When designer Renée Mulder starts work on a new production here at STC, the process is usually the same, but the results are always unique.
Renée starts by reading the script several times and discussing with the director the historical context and vision for the play. Then she'll do research to find the right period details, colour palettes, material inspirations and silhouettes. From there, it's a process of creation and editing as she painstakingly sketches and refines each costume.
Once she presents her final designs, Renée and STC's costumiers start sourcing fabrics and drafting patterns – working out how much fabric is required, the cut of a garment and the way it will fall on the body. In the gallery of images below, we zoom in on this part of the process and then show you the finished product as it appears on stage.
These varied colours and textures are only a taste of the dozens of costume elements that carry the cast and audience of Orlando from Elizabethan England to the present day.
TOILE OF AN ELIZABETHAN RUFF
Renée and Costumier Joanna Grenke are making sure that the cut, shape and tailoring is perfect before the piece is made in the real fabric.
In this detail of Orlando's Elizabethan doublet, the final fabric with all the trimmings is on show; Costumier Joanna Grenke has sewed red cord onto the red velvet.
Below, Jacqueline McKenzie as Orlando shows off the finished doublet and ruff, with John Gaden as Queen Elizabeth sneaking up behind her.
"Wrapped in a great fur cloak." That's how Russian princess Sasha (Luisa Hastings Edge) and Orlando make love in the snow. Keeping the lovers warm and Sasha looking regal is this animal-friendly synthetic trim.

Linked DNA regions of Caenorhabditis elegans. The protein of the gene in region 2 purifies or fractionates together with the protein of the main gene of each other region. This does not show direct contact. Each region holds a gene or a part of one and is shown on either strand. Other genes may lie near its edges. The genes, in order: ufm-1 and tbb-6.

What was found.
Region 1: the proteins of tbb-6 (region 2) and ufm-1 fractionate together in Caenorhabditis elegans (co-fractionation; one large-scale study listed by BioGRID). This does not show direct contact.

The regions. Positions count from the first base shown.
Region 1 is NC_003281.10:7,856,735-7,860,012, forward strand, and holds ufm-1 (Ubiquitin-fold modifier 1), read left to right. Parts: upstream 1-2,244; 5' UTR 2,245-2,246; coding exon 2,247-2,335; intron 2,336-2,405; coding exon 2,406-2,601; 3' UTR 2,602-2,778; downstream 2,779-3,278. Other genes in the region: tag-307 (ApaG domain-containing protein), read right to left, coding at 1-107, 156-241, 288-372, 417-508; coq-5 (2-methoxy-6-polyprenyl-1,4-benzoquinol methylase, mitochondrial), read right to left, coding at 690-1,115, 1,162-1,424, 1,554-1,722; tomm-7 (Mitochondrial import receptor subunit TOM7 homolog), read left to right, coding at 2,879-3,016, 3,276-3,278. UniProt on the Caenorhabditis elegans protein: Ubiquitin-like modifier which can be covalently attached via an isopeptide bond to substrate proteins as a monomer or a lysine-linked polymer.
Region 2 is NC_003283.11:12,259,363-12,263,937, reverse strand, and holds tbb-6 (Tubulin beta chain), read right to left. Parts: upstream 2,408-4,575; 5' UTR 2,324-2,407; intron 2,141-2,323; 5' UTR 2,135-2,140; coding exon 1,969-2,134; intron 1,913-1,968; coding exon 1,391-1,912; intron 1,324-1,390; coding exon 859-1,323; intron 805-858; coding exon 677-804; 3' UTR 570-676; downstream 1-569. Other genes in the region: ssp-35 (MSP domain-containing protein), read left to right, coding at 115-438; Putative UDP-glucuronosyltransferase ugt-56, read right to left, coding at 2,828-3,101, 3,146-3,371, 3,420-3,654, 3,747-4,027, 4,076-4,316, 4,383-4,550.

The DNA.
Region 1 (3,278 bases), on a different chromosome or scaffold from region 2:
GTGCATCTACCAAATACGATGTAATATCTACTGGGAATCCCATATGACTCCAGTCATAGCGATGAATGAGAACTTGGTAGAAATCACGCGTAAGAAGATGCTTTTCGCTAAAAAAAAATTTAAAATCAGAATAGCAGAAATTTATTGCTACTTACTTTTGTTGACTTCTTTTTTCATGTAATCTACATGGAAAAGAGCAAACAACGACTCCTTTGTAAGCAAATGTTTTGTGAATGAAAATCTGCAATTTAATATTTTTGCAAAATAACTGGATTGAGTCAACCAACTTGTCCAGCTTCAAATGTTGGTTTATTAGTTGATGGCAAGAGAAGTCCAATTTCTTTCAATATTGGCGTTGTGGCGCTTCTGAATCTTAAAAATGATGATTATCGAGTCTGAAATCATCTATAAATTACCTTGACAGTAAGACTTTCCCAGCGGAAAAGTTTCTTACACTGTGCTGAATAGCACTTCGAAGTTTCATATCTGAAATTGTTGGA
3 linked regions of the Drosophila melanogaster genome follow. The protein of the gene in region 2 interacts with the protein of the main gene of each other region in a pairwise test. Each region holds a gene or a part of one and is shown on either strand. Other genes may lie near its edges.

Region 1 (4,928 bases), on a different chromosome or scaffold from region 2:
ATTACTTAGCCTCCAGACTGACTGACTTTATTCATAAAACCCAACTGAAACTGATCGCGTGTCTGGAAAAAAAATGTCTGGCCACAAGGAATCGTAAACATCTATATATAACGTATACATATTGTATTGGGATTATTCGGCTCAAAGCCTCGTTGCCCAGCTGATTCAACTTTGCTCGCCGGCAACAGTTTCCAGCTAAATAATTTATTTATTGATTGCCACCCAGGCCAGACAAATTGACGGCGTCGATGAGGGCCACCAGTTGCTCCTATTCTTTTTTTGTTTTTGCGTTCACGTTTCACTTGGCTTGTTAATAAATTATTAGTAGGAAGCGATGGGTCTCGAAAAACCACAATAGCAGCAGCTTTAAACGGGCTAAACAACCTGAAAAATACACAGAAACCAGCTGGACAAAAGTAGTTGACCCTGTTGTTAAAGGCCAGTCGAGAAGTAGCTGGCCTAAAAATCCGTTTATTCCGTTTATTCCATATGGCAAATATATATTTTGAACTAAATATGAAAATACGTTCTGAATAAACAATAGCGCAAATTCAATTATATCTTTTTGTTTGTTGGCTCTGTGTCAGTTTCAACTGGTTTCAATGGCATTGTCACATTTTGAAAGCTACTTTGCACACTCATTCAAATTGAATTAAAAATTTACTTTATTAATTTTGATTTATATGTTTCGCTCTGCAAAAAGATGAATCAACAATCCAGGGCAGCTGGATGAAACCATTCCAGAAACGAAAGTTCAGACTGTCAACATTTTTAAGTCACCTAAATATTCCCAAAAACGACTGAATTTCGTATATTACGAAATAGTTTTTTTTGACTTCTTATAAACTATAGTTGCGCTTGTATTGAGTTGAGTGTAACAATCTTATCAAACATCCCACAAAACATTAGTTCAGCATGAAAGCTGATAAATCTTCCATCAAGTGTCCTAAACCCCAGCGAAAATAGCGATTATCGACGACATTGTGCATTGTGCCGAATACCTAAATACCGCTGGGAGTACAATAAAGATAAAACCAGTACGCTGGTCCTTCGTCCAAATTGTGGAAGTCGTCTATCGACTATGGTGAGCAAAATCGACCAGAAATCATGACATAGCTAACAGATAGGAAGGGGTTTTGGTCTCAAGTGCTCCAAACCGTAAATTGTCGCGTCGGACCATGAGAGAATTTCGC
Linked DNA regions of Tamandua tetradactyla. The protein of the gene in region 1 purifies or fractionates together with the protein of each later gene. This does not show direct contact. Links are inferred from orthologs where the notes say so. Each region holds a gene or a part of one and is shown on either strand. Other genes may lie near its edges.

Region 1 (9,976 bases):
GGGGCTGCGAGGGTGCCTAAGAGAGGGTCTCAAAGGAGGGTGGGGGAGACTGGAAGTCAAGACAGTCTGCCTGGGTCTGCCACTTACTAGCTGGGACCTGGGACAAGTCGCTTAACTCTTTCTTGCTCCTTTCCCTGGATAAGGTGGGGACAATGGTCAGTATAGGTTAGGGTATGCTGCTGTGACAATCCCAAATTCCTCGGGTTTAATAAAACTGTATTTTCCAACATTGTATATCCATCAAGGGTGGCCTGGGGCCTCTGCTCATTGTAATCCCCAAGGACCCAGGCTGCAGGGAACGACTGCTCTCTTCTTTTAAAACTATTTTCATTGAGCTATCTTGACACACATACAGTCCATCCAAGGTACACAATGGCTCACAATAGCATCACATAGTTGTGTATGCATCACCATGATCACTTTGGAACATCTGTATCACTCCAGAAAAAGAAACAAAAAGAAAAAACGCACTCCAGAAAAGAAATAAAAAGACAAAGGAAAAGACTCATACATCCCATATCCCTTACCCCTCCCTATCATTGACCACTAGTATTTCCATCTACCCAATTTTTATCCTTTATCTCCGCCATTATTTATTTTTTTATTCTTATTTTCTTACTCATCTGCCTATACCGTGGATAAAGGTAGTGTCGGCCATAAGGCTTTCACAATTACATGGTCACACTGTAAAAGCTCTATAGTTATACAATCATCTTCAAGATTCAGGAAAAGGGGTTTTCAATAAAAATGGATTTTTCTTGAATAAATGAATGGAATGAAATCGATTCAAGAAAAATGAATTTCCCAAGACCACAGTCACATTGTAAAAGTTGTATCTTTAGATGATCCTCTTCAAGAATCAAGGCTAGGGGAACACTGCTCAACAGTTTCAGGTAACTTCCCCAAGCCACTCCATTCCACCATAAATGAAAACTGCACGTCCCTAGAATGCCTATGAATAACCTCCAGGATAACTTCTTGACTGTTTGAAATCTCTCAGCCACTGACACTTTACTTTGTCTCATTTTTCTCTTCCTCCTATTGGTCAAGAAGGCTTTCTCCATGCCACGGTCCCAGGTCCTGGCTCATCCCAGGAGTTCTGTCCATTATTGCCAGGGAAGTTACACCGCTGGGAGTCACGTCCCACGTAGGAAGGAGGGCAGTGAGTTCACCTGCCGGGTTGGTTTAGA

With each new century comes a new colour palette for Orlando. From the reds and vermillions of the Elizabethans, we move into the mustard yellows of the 17th century, with some options for embellishments pinned on.
OSTRICH FEATHER HAT
In the 18th century, Orlando gains a hat topped with ostrich feathers. These feathers have been trimmed and dyed by STC's Costume department.
By the 1800s, Orlando has left doublets and waistcoats behind for dresses and skirts. Above is a detail of the texture and colour.
Pictured below are Jacqueline McKenzie and Matthew Backer with John Gaden, Anthony Taufa and Garth Holcombe behind.
IN THE SWING
Renée Mulder is designing not just the costumes, but all the set elements as well. Here is a close-up of a metal swing that Emily Adinolfi in STC's Props department has embellished with painted cherry blossoms, so that the fake flowers appear to be part of the gilded metal framework. Art imitating life imitating art imitating life!
Orlando, 9 Nov - 19 Dec 2015, Drama Theatre, Sydney Opera House
Costume photos by Renée Mulder. Production photos by Prudence Upton.